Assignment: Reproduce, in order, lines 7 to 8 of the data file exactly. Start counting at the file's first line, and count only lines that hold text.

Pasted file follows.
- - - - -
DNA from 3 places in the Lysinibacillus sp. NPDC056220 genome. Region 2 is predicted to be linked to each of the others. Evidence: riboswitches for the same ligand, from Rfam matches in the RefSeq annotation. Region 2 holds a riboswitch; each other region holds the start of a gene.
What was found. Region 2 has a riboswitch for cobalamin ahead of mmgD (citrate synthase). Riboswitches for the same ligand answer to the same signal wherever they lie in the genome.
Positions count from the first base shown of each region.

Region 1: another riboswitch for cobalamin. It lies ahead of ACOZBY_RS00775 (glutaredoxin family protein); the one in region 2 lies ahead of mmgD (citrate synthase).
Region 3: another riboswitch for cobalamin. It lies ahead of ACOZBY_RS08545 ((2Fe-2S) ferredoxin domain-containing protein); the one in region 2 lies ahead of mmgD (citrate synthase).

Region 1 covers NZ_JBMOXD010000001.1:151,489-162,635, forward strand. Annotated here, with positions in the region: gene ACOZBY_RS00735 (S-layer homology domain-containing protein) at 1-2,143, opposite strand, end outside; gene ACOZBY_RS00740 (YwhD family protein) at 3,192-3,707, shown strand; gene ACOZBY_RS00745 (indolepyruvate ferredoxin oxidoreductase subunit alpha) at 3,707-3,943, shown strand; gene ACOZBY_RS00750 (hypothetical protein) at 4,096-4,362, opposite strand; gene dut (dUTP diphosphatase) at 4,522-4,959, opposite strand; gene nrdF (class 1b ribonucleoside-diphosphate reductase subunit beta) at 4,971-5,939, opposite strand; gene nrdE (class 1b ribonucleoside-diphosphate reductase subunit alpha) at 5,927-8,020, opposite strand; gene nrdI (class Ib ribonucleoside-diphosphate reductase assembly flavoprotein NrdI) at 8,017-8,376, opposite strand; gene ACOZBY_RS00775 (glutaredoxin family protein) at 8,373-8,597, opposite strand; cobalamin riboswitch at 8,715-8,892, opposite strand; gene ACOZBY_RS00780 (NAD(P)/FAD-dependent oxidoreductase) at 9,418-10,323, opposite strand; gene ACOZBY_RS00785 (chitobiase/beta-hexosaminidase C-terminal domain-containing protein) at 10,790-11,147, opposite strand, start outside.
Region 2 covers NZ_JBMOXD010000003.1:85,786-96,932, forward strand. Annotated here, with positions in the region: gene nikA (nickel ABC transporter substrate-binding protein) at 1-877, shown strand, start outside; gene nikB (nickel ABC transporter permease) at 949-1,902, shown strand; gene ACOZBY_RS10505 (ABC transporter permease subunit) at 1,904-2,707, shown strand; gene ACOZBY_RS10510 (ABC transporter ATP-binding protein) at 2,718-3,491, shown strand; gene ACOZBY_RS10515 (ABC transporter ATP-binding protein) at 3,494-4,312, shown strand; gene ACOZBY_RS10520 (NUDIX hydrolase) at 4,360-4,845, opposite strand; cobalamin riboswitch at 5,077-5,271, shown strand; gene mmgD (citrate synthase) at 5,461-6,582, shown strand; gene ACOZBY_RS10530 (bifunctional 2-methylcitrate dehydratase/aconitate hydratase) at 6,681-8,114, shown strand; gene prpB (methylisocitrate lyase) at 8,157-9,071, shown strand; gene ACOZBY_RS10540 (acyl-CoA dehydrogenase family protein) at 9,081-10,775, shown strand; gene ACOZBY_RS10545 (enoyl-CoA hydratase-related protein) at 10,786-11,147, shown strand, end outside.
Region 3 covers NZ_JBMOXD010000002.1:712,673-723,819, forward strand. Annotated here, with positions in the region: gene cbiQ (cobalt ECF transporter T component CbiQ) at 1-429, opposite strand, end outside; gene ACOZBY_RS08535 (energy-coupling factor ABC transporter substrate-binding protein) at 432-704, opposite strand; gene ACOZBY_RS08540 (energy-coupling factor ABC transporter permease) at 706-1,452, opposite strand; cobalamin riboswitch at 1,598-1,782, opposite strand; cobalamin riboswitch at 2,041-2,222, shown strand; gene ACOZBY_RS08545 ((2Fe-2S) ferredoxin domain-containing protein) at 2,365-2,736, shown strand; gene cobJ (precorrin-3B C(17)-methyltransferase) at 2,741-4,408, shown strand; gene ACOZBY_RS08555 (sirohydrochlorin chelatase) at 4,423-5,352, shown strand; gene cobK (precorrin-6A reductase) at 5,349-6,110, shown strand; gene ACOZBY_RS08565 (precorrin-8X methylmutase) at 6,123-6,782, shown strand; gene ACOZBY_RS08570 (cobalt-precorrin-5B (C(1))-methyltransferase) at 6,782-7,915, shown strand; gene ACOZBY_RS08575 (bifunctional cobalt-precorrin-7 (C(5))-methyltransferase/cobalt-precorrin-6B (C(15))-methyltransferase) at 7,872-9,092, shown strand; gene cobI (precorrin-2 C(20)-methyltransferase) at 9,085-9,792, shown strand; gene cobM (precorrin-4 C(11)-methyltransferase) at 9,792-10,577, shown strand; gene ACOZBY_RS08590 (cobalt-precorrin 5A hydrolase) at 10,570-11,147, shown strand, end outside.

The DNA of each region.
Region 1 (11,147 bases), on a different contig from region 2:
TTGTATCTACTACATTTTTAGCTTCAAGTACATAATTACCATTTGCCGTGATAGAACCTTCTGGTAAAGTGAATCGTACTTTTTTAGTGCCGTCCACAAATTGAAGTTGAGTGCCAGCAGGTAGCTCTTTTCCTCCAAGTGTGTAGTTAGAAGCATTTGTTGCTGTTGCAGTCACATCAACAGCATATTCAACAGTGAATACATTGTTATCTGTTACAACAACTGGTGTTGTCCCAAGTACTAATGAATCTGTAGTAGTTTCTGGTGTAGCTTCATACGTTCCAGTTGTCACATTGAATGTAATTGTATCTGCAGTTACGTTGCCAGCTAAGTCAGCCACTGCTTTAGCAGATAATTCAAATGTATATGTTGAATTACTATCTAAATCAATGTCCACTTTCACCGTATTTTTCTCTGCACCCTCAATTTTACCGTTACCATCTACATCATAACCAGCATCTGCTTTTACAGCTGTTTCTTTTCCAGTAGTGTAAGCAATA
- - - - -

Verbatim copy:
Region 2 covers NZ_JBMOXD010000003.1:85,786-96,932, forward strand. Annotated here, with positions in the region: gene nikA (nickel ABC transporter substrate-binding protein) at 1-877, shown strand, start outside; gene nikB (nickel ABC transporter permease) at 949-1,902, shown strand; gene ACOZBY_RS10505 (ABC transporter permease subunit) at 1,904-2,707, shown strand; gene ACOZBY_RS10510 (ABC transporter ATP-binding protein) at 2,718-3,491, shown strand; gene ACOZBY_RS10515 (ABC transporter ATP-binding protein) at 3,494-4,312, shown strand; gene ACOZBY_RS10520 (NUDIX hydrolase) at 4,360-4,845, opposite strand; cobalamin riboswitch at 5,077-5,271, shown strand; gene mmgD (citrate synthase) at 5,461-6,582, shown strand; gene ACOZBY_RS10530 (bifunctional 2-methylcitrate dehydratase/aconitate hydratase) at 6,681-8,114, shown strand; gene prpB (methylisocitrate lyase) at 8,157-9,071, shown strand; gene ACOZBY_RS10540 (acyl-CoA dehydrogenase family protein) at 9,081-10,775, shown strand; gene ACOZBY_RS10545 (enoyl-CoA hydratase-related protein) at 10,786-11,147, shown strand, end outside.
Region 3 covers NZ_JBMOXD010000002.1:712,673-723,819, forward strand. Annotated here, with positions in the region: gene cbiQ (cobalt ECF transporter T component CbiQ) at 1-429, opposite strand, end outside; gene ACOZBY_RS08535 (energy-coupling factor ABC transporter substrate-binding protein) at 432-704, opposite strand; gene ACOZBY_RS08540 (energy-coupling factor ABC transporter permease) at 706-1,452, opposite strand; cobalamin riboswitch at 1,598-1,782, opposite strand; cobalamin riboswitch at 2,041-2,222, shown strand; gene ACOZBY_RS08545 ((2Fe-2S) ferredoxin domain-containing protein) at 2,365-2,736, shown strand; gene cobJ (precorrin-3B C(17)-methyltransferase) at 2,741-4,408, shown strand; gene ACOZBY_RS08555 (sirohydrochlorin chelatase) at 4,423-5,352, shown strand; gene cobK (precorrin-6A reductase) at 5,349-6,110, shown strand; gene ACOZBY_RS08565 (precorrin-8X methylmutase) at 6,123-6,782, shown strand; gene ACOZBY_RS08570 (cobalt-precorrin-5B (C(1))-methyltransferase) at 6,782-7,915, shown strand; gene ACOZBY_RS08575 (bifunctional cobalt-precorrin-7 (C(5))-methyltransferase/cobalt-precorrin-6B (C(15))-methyltransferase) at 7,872-9,092, shown strand; gene cobI (precorrin-2 C(20)-methyltransferase) at 9,085-9,792, shown strand; gene cobM (precorrin-4 C(11)-methyltransferase) at 9,792-10,577, shown strand; gene ACOZBY_RS08590 (cobalt-precorrin 5A hydrolase) at 10,570-11,147, shown strand, end outside.